Remembering Michael Brecker


Volume CVII, No. 2February, 2007

Vince Trombetta

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Photo by Tomek Broszkiewicz (“Brocha”) via

I met Michael Brecker on Dec. 12, 1964 when he took his first alto saxophone and clarinet lessons with me at my mother’s home in the Port Richmond section of Philadelphia.

Since he had such a great love for John Coltrane, I switched him to the tenor sax after about eight months.

Michael studied with me until the middle of 1968. He was one of the brightest and most well-oriented students I have ever had. He had a bottomless curiosity and a passion for quality, which continued with him his entire life.

His character separated him from the rest of his peers. Beside all the talent and ability he had, his other attributes were generosity, patience, and a respect for others.

I can still see either his mother or father dropping him off for his weekly lessons. Then as our lessons progressed he started taking public transportation from Melrose Park, another section of Philadelphia, to my mother’s home in North Philly. To think, I sold Michael his first Mark VI tenor sax.

When Michael arrived in New York City in late 1969 there were some rough years, but again it was his perseverance and hard work that made good things come his way.

We had many conversations during those early years in New York, and remained friends throughout. All good things were headed his way.

First came the band Dreams, then Horace Silver, the Brecker Brothers and then Steps Ahead.

Along with his brother Randy, the Brecker Brothers Band would change the course of music for years to come.

And who will ever forget the first time you heard Some Skunk Funk. Wow!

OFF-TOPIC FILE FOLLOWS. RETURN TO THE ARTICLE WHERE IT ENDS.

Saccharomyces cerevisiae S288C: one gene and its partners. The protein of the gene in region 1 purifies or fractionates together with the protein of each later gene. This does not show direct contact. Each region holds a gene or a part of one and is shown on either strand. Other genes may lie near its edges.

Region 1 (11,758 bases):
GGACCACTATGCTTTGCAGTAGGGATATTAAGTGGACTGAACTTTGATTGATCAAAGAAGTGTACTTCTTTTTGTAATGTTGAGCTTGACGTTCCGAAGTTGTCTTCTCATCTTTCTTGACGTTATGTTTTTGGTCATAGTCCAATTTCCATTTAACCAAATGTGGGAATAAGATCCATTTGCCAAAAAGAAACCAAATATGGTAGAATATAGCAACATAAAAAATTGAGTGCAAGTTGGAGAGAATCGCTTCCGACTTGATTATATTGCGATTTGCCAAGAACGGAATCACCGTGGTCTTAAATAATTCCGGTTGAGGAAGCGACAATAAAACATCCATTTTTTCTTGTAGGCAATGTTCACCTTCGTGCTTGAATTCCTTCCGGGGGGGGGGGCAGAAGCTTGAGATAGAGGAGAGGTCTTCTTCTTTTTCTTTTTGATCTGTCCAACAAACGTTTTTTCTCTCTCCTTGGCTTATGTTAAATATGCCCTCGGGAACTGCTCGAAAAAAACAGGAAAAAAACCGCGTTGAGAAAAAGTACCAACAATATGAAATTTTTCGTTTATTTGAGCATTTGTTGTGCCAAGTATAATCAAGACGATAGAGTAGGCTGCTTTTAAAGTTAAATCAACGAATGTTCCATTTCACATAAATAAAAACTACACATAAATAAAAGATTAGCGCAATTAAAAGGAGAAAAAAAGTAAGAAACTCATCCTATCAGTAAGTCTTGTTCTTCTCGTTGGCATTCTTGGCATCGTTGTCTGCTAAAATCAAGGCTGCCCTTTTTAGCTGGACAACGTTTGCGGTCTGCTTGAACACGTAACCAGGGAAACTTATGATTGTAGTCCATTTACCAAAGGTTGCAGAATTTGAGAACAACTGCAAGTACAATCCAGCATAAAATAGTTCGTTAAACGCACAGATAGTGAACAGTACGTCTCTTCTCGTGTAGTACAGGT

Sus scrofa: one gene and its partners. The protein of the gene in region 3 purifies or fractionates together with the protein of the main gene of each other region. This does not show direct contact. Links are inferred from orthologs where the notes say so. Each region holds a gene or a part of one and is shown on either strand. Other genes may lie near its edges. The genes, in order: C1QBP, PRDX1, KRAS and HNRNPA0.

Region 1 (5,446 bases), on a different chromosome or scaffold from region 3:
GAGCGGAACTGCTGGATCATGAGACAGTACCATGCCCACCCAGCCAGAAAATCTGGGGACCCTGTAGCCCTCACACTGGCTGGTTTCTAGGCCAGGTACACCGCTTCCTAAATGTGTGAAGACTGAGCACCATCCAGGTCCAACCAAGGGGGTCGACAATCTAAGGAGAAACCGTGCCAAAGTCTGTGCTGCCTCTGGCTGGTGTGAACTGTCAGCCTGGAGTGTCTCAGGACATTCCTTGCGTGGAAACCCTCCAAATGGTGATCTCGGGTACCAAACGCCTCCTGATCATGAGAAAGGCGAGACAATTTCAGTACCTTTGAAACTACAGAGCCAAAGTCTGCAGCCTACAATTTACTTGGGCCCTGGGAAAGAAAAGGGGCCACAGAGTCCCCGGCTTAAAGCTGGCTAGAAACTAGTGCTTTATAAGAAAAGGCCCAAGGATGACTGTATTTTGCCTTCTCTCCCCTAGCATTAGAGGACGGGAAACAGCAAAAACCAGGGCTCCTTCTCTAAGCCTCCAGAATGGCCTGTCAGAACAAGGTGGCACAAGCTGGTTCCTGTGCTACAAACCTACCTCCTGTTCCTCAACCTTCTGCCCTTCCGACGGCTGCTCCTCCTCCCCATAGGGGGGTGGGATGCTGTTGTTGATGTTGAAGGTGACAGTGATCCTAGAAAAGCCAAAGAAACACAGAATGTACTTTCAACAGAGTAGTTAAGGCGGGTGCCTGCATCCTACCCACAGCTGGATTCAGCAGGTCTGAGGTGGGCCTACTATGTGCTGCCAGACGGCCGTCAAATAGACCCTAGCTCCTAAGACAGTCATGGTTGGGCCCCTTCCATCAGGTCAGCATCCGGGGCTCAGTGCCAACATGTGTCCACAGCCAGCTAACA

His collaboration with composer and arranger Claus Ogerman on both “Gate of Dreams” and “Cityscape” will go down as one of the great marriages for saxophone and strings.

His recordings as a leader started with “Don’t Try This at Home,” and moved on to such memorable albums as “Now You See It, Now You Don’t,” “Tales From The Hudson,” “Two Blocks From The Edge,” “Time Is Of The Essence,” “Nearness of You,” and “Wide Angles.”

Not since the death of John Coltrane in 1967 has any saxophone player affected the world of music on a global mass like Michael Brecker.

He, like so many greats before him, died at too young an age. He was only 57.

Michael can now be added to the history of music as one of the most influential and virtuoso saxophonists of all time.

For the past 30 years his style has been the most studied by saxophonists throughout the world.

His bout with myelodysplastic syndrome (MDS) and then leukemia were a tough struggle for Michael, his family and friends.

My thoughts and prayers go out to Michael’s wife, Susan; his children, Jessica and Sam; his brother Randy; and his sister, Emily Brecker Greenberg.

God’s eternal presence fills all of us with gratitude as we acknowledge the people who have touched us deeply. Michael was one those people. He left a mark on all of those who knew him.

Many saxophonists and composers are products of his wonderful works, and are blessed to have spent some short time with him on earth. I myself feel very blessed to have had Mike as a student for four years, and to have remained friends for so long.

Vince Trombetta is a saxophonist, composer and teacher. He’s also the vice president of AFM Local 47 (Los Angeles).